Have you ever found the need to secure access to administrative traffic? This might be a system agent or a diagnostic endpoints for a service.

Recently I had the need to secure traffic for code examples I'm using in an book I am writing. I wanted to secure the traffic to a bunch of host machines without putting my readers (or myself) through the hassle of TLS mutual AAA or Oauth.

SSH To The Rescue


SSH seemed like the perfect solution to the problem and came with some side benefits of segmenting my serving traffic from admin traffic.
SSH is generally not exposed through a load balancer and should only be available through a VPN, from a bastion host or to services within a serving cluster. By leveraging SSH for admin traffic, it was simply consolidating administrative traffic on a port that is already setup for that purpose.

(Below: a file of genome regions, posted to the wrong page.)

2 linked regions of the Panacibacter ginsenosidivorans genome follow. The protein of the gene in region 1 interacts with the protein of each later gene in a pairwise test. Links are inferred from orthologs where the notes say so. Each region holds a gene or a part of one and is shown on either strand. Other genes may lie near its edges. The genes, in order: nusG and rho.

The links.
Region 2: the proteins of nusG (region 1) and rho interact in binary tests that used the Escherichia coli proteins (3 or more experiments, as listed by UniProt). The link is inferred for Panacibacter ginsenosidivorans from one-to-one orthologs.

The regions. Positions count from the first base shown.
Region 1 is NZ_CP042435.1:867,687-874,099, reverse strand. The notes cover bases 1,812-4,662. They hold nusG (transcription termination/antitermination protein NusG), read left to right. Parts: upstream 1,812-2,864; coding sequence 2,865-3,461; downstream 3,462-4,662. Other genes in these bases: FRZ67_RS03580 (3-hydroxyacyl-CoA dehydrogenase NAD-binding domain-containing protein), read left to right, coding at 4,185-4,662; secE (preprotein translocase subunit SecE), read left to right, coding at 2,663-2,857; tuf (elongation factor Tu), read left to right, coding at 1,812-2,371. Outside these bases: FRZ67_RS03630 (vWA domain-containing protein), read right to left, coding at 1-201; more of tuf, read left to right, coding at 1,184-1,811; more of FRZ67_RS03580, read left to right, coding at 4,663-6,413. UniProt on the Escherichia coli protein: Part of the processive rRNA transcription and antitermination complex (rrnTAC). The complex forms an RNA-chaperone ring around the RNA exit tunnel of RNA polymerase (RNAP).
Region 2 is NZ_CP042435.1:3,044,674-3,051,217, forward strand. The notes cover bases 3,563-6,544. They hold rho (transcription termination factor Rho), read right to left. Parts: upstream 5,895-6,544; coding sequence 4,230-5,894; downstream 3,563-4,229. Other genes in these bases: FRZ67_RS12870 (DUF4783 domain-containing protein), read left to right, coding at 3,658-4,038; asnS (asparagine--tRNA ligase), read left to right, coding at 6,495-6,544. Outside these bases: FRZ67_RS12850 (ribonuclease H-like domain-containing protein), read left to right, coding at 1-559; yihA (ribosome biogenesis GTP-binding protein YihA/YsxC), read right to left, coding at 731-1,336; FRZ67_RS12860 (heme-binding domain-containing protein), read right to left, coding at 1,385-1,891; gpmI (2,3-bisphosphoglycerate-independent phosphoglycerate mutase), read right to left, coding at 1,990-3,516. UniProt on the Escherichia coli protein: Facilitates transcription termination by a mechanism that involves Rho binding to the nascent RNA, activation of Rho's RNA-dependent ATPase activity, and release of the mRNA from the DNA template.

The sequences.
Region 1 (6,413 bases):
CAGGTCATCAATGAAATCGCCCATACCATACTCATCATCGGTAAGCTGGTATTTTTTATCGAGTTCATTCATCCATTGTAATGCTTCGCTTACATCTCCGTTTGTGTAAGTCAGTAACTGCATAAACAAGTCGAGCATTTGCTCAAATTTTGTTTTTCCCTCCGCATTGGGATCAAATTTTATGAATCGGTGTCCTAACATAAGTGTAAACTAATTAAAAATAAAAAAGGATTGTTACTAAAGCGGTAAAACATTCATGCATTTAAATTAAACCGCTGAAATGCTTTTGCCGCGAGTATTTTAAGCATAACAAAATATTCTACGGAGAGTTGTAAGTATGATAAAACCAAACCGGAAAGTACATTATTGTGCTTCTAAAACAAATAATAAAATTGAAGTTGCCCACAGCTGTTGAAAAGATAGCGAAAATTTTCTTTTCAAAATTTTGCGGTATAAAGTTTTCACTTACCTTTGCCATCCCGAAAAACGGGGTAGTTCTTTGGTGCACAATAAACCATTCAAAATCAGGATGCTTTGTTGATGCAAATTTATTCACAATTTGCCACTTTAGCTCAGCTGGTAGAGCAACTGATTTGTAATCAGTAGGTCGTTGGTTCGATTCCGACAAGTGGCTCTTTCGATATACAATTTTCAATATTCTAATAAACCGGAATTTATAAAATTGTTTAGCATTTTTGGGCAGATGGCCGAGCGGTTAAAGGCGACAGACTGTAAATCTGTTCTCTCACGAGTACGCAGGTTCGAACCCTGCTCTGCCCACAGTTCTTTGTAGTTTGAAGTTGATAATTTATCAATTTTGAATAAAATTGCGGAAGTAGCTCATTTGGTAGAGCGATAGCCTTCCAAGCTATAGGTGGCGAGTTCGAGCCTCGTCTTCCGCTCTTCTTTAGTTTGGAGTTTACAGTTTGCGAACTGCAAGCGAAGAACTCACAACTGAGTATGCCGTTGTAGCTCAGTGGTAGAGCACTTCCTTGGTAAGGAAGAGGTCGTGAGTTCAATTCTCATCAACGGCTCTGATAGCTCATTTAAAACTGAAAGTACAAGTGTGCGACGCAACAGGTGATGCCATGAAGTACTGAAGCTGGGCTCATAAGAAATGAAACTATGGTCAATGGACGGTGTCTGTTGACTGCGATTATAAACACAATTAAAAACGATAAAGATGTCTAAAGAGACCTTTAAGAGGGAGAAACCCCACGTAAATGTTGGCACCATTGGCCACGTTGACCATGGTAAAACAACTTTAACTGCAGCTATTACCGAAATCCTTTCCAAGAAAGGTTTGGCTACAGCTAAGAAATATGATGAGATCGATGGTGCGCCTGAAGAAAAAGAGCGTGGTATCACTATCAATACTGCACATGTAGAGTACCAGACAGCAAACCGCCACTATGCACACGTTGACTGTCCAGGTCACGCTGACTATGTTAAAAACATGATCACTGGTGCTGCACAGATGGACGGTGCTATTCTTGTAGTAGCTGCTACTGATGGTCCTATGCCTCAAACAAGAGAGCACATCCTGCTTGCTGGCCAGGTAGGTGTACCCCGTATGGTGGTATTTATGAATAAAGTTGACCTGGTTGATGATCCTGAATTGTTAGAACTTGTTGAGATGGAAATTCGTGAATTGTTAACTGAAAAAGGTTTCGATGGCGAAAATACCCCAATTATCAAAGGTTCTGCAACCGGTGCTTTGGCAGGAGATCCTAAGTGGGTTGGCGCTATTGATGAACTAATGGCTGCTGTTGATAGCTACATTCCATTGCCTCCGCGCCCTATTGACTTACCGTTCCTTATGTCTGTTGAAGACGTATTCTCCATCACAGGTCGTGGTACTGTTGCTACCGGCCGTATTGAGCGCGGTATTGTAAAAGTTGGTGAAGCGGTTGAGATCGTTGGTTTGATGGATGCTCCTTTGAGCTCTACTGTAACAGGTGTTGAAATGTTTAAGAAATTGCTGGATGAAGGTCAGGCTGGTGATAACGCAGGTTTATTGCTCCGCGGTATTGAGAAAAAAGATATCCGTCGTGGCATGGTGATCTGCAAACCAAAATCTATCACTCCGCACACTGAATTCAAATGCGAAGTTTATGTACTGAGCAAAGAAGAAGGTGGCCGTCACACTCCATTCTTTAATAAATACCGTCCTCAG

If SSH is exposed, then the box is no more at risk than it was with just the user account exposed.

To prevent any leaking locally, we can serve that traffic in a domain socket. This can be setup to allow only a single user on the device to access that domain socket. External traffic is accessing that domain socket over SSH and authenticates with secure keys using that local user. No internal exposure.
For people who would be trying out the exercises, they could simply setup a key on their bastion device that allows login to all their nodes and are ready to rock.

Time to Rock and Roll

Ready To Rock

Sound interesting and want to give it a try? I've packaged up a library that handles the SSH part of this:

Serve On SSH

Here are two examples for doing this with HTTP and gRPC:
HTTP Example
gRPC Example